2. Upon acceptance of the Work, the author shall grant to the Publisher the right of first publication of the Work.
3. The Author shall grant to the Publisher and its agents the nonexclusive perpetual right and license to publish, archive, and make accessible the Work in whole or in part in all forms of media now or hereafter known under a Creative Commons Attribution 4.0 International License or its equivalent, which, for the avoidance of doubt, allows others to copy, distribute, and transmit the Work under the following conditions:
Attribution—other users must attribute the Work in the manner specified by the author as indicated on the journal Web site; with the understanding that the above condition can be waived with permission from the Author and that where the Work or any of its elements is in the public domain under applicable law, that status is in no way affected by the license.
4. The Author is able to enter into separate, additional contractual arrangements for the nonexclusive distribution of the journal's published version of the Work (e.g., post it to an institutional repository or publish it in a book), as long as there is provided in the document an acknowledgement of its initial publication in this journal.
5. Authors are permitted and encouraged to post online a pre-publication manuscript (but not the Publisher’s final formatted PDF version of the Work) in institutional repositories or on their Websites prior to and during the submission process, as it can lead to productive exchanges, as well as earlier and greater citation of published work. Any such posting made before acceptance and publication of the Work shall be updated upon publication to include a reference to the Publisher-assigned DOI (Digital Object Identifier) and a link to the online abstract for the final published Work in the Journal.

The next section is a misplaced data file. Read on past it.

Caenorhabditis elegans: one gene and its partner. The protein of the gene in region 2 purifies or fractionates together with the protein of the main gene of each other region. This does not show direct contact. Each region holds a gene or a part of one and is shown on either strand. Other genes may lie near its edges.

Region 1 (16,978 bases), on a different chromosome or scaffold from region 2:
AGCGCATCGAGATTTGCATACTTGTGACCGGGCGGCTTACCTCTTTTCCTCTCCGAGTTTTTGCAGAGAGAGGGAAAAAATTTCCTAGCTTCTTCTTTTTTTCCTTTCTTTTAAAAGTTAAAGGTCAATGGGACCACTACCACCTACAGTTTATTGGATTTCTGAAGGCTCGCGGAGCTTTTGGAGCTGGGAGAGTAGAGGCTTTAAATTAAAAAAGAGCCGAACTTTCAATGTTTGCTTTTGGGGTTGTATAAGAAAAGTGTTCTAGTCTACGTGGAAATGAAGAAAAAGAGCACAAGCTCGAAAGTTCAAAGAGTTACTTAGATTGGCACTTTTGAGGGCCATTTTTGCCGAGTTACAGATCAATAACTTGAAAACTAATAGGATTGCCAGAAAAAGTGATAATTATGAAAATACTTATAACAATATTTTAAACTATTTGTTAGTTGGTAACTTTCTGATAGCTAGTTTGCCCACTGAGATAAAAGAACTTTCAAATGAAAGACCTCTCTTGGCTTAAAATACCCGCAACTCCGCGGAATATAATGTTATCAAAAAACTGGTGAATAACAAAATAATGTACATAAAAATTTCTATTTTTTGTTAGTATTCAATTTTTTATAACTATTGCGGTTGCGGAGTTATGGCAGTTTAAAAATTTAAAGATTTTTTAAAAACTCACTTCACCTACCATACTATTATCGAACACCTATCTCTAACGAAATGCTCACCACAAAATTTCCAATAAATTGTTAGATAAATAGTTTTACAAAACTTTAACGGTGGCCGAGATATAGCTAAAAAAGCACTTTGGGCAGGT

6. Upon Publisher’s request, the Author agrees to furnish promptly to Publisher, at the Author’s own expense, written evidence of the permissions, licenses, and consents for use of third-party material included within the Work, except as determined by Publisher to be covered by the principles of Fair Use.
7. The Author represents and warrants that:
the Work is the Author’s original work;
the Author has not transferred, and will not transfer, exclusive rights in the Work to any third party;
the Work is not pending review or under consideration by another publisher;
the Work has not previously been published;
the Work contains no misrepresentation or infringement of the Work or property of other authors or third parties; and
the Work contains no libel, invasion of privacy, or other unlawful matter.
8. The Author agrees to indemnify and hold Publisher harmless from Author’s breach of the representations and warranties contained in Paragraph 6 above, as well as any claim or proceeding relating to Publisher’s use and publication of any content contained in the Work, including third-party content.